I'm pretty sure a lot of this hack work was committed by previous tenants, some maybe by the landlord (i assume at some point he lived there himself, it's actually a condo as far as I can tell). He is either too cheap to have anything fixed or too ignorant to even recognise the issues though I guess.

We'll see how this turns out... I guess it could be made somewhat safe with miminum effort if they absolutely don't want to deal with the landlord.

BTW, today I had a look at the pictures again and counted... a grand total of nine incandescent can lights, probably with 25 or even 40W bulbs each and two 40W spot lights in one room! Plus a 3-bulb pendant, most likely 40W each too.
The bad thing with electricity : it almost always works.

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Re: More wiring crimes

Postby nezwick on Sun Oct 30, 2011 6:08 pm

Texas_Ranger wrote:according to a 2008 law, Austrian landlords are required to have the entire wiring tested by a licensed electrician every time before they rent out any residential space


If this were the case over here, there would be a lot of landlords getting out of the business in a hurry. In this economically depressed rural area, there are a lot of apathetic/absentee landlords who couldn't be bothered to fix the wiring in their sh!t hole duplexes and rental houses. The actual apartment buildings seem to be better as far as maintenance/safety goes, but only because they are managed by a company instead of an individual who already has a day job.
The McCullough/Simkins house, built 1872-1877:
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Re: More wiring crimes

Postby Daniel Meyer on Sun Oct 30, 2011 7:22 pm

If I was a landlord I'd just roll 120% of that right into the rent. Each and every time? Good grief.
CUAgain,
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Re: More wiring crimes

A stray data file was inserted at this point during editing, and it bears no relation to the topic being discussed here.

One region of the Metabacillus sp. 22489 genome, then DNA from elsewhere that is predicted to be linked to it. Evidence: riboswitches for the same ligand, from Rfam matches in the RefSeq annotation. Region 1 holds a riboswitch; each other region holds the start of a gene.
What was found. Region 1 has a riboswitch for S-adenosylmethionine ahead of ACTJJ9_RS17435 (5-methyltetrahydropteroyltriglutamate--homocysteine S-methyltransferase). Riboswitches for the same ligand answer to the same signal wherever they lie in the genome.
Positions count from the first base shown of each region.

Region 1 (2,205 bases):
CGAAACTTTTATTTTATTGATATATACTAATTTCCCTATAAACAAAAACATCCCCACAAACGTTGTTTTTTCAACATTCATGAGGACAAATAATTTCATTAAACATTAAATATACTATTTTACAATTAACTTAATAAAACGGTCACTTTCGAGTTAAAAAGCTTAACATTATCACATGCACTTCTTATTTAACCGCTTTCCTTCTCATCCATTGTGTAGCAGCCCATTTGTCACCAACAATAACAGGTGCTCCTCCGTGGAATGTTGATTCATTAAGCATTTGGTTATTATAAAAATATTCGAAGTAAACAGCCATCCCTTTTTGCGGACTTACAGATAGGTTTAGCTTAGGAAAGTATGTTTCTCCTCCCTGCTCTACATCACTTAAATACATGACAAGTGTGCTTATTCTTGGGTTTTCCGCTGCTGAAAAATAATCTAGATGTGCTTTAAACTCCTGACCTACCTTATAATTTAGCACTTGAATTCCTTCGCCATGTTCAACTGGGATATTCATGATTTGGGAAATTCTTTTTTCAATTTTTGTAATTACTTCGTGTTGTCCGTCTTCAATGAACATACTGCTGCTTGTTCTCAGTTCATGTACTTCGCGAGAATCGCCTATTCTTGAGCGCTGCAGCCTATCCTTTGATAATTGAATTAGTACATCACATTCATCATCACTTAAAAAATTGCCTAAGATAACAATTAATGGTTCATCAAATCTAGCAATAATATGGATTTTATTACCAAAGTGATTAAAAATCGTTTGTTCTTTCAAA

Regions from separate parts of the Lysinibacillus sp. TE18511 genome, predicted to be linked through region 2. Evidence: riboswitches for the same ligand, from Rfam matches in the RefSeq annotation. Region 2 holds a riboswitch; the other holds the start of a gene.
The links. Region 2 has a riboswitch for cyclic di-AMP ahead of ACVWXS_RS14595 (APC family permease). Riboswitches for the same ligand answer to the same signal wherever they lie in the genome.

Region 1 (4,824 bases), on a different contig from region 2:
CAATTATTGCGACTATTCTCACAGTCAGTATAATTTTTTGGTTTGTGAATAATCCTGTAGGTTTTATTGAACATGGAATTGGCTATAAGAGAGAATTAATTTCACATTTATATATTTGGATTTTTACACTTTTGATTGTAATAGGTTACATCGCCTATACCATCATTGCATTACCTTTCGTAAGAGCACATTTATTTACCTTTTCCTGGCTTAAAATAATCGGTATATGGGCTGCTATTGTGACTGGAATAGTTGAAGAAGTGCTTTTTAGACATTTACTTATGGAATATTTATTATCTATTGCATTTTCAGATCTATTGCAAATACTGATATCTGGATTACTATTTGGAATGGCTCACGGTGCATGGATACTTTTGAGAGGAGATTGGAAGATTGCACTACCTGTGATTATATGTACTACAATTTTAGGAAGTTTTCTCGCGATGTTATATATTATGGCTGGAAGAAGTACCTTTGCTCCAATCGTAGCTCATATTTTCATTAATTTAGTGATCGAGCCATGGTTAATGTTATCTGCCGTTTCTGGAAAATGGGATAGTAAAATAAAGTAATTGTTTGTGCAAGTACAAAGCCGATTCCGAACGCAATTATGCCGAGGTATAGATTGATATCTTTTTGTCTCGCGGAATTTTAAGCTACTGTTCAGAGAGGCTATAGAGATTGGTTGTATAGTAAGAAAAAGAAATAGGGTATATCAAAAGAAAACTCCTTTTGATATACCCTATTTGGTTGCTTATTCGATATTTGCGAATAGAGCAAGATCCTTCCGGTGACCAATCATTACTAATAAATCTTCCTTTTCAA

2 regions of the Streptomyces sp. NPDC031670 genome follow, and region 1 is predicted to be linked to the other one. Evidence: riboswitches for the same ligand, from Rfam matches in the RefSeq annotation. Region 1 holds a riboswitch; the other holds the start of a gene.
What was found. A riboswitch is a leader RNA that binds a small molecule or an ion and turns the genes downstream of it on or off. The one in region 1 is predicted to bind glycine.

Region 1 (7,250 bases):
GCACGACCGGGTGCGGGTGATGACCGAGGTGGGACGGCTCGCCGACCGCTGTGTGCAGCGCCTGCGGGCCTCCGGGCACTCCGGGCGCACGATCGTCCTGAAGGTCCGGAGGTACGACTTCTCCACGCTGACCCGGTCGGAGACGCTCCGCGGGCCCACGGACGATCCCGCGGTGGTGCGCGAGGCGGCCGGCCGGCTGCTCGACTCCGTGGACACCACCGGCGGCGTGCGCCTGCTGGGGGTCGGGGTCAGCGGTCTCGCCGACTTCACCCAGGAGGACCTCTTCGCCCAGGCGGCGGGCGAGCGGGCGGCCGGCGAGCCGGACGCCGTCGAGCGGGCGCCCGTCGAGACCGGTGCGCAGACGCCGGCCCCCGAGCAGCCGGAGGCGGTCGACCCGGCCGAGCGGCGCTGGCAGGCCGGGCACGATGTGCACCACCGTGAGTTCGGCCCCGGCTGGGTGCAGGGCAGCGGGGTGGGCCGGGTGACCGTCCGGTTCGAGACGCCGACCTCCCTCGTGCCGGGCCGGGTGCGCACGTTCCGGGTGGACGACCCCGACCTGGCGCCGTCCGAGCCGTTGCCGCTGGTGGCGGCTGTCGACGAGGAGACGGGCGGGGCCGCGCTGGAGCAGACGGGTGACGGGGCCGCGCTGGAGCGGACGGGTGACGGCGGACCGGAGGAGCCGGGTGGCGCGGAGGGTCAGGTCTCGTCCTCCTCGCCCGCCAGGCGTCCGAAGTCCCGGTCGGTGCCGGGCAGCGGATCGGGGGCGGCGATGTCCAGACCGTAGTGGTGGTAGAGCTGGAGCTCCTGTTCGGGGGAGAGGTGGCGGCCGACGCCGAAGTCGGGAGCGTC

Postby Texas_Ranger on Mon Oct 31, 2011 6:52 am

Daniel Meyer wrote:If I was a landlord I'd just roll 120% of that right into the rent. Each and every time? Good grief.

It's not like it's that expensive if you don't have any glaring violations... last time I heard of someone having it done (this spring) it was €300, i.e. about 1/3 of a month's rent for a place that size. What I think they do is pluck out all outlets and switches for visual inspection, megger every circuit, test GFIs and that's about it. Only a few hours of work. The new laws weren't really made public though... I stumbled across them by mere accident and apparently most landlords don't have the slightest idea. Old wiring isn't required to comply to modern code, but it has to be up to the code of the day it was installed, except for the updated ground fault protection (which is a serious issue in some places were there are no separate ground wires in pre-1978 wiring but all outlets and lights are grounded to the neutral individually, a practice long forbidden, thankfully).

Most tenants tend to stay a minimum of 2 years here too, with some staying 50 years or more (our neighbor spent something like 78 years in the same apartment, first with her parents, moved in when she was 2 years old and then with various husbands and alone until she passed away in 2001) so if you don't play slumlord you won't likely have to have your wiring tested too often.

BTW, in Switzerland you're legally required to have ANY home wiring tested by a nationally recognised testing company! Some of those companies put the pics of the violations they find on their web site... quite an impressive collection! :D
The bad thing with electricity : it almost always works.

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Re: More wiring crimes

Postby jharkin on Mon Oct 31, 2011 12:53 pm

Hey Texas.... Just saw you note in my thread ;) Missed this as I spent the weekend redoing the electric range wiring and completing the generator transfer switch install (which got tested yesterday when we lost power in the snow).

Nice shoddy work you have there! The 18ga wire prompts a question- what are the required wire gauges supposed to be for you guys? I thought on 220 systems they used lower amp breakers, say more like 8 and 12 for general use circuits instead of the 15 and 20 common in North America.

Let us know if the landlord does anything about it... always frustrating to put effort into something you don't own.